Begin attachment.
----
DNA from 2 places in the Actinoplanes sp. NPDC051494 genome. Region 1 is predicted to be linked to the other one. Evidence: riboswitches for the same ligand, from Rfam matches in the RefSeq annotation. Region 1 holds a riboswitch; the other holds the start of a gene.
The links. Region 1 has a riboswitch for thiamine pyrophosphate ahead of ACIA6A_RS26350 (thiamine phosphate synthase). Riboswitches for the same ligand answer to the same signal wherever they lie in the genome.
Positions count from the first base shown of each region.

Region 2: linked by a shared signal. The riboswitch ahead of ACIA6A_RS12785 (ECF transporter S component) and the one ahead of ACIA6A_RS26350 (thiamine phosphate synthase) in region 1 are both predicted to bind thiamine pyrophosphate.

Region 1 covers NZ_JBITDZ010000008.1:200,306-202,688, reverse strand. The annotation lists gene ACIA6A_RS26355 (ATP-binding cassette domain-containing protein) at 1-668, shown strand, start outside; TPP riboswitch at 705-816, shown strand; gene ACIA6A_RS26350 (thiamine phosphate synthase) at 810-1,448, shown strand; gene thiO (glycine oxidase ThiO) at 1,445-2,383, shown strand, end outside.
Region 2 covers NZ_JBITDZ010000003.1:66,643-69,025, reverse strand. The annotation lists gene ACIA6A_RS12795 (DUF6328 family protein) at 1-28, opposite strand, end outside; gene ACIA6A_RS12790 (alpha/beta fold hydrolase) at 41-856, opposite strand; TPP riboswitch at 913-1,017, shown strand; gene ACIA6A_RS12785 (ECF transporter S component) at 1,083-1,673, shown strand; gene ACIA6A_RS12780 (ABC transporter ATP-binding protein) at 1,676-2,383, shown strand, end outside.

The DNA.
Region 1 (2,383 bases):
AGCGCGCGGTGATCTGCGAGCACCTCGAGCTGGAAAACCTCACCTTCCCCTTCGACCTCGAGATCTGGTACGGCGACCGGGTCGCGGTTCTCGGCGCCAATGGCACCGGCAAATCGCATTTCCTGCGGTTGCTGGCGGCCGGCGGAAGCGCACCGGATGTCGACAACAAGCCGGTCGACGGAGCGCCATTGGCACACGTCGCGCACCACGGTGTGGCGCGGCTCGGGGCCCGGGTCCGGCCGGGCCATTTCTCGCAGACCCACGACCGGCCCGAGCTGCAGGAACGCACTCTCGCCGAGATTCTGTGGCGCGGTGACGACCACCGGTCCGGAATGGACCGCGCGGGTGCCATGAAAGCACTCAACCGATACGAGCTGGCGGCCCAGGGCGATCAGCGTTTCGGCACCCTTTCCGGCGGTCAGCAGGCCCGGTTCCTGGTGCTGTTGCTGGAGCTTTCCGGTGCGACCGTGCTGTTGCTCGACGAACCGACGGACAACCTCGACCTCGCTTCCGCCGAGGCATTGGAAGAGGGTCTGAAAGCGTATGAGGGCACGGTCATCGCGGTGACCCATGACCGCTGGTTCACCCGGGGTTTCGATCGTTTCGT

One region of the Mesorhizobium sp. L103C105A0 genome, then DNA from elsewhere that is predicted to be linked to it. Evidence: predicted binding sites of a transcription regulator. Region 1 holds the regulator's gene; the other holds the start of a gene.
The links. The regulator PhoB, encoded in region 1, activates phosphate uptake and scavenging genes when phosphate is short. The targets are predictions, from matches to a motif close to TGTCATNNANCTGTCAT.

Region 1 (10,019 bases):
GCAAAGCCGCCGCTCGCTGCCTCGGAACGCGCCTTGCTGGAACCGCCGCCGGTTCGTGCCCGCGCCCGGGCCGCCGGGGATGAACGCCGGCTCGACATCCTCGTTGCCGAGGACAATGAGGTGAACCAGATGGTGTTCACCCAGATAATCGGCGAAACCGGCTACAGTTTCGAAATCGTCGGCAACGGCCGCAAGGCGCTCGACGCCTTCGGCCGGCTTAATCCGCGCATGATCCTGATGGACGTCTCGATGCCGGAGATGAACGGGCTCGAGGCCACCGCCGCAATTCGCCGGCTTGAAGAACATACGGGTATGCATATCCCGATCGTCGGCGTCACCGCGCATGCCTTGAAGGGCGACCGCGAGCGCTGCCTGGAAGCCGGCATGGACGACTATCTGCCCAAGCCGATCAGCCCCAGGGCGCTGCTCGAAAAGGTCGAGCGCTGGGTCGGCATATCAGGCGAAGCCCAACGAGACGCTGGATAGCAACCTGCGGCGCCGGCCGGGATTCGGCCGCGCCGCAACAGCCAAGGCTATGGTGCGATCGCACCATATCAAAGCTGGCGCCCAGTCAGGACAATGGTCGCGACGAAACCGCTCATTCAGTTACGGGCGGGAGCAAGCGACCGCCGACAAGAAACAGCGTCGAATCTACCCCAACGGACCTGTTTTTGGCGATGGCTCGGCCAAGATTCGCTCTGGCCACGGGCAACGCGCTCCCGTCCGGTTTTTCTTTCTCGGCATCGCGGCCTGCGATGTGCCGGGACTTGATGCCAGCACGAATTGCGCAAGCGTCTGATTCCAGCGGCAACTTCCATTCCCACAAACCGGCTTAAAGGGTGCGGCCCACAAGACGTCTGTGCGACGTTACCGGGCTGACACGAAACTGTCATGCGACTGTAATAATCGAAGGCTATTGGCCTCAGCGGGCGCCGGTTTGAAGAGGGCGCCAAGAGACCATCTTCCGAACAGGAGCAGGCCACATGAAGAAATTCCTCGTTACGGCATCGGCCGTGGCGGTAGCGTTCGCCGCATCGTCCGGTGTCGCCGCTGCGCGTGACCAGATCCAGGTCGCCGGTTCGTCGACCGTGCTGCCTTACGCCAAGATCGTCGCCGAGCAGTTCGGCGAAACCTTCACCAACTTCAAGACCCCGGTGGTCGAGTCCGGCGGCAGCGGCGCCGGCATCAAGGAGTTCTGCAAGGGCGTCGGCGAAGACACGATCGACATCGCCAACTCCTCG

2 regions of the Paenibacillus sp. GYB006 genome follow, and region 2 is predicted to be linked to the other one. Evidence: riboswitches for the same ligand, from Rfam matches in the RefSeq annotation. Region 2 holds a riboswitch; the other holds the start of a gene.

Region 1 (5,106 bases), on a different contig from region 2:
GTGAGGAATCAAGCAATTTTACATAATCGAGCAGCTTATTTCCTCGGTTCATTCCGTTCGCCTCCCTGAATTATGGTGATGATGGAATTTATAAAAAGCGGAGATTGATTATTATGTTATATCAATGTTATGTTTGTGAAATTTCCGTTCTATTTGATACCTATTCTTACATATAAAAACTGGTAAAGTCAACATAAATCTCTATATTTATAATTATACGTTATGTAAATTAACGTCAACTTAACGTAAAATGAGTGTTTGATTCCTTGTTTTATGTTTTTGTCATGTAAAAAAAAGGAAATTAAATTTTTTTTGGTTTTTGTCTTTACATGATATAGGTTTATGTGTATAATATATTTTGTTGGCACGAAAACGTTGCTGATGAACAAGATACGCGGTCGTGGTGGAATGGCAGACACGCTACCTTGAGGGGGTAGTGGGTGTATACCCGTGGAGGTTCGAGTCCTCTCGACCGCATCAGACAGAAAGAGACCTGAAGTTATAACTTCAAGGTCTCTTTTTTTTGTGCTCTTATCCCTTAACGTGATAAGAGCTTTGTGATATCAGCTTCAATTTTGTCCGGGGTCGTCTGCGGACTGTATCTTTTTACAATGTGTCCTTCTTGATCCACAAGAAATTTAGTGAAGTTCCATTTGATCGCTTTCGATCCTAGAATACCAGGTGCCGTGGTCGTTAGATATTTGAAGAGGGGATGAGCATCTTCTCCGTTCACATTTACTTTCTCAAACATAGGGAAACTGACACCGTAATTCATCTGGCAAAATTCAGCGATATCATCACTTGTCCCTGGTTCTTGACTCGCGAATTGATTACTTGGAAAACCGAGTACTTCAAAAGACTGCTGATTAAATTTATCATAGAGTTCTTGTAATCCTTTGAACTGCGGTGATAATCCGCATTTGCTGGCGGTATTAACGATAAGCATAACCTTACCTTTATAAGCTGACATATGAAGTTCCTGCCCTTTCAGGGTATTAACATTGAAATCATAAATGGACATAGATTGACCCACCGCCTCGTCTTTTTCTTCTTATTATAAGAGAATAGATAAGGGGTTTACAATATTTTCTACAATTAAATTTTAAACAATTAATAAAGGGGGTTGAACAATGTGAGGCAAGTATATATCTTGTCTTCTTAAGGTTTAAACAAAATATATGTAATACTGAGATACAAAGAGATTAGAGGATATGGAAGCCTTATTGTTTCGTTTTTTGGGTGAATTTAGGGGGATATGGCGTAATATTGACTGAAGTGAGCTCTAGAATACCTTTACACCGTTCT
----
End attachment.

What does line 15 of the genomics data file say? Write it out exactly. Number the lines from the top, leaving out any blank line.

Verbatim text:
Region 1 (5,106 bases), on a different contig from region 2: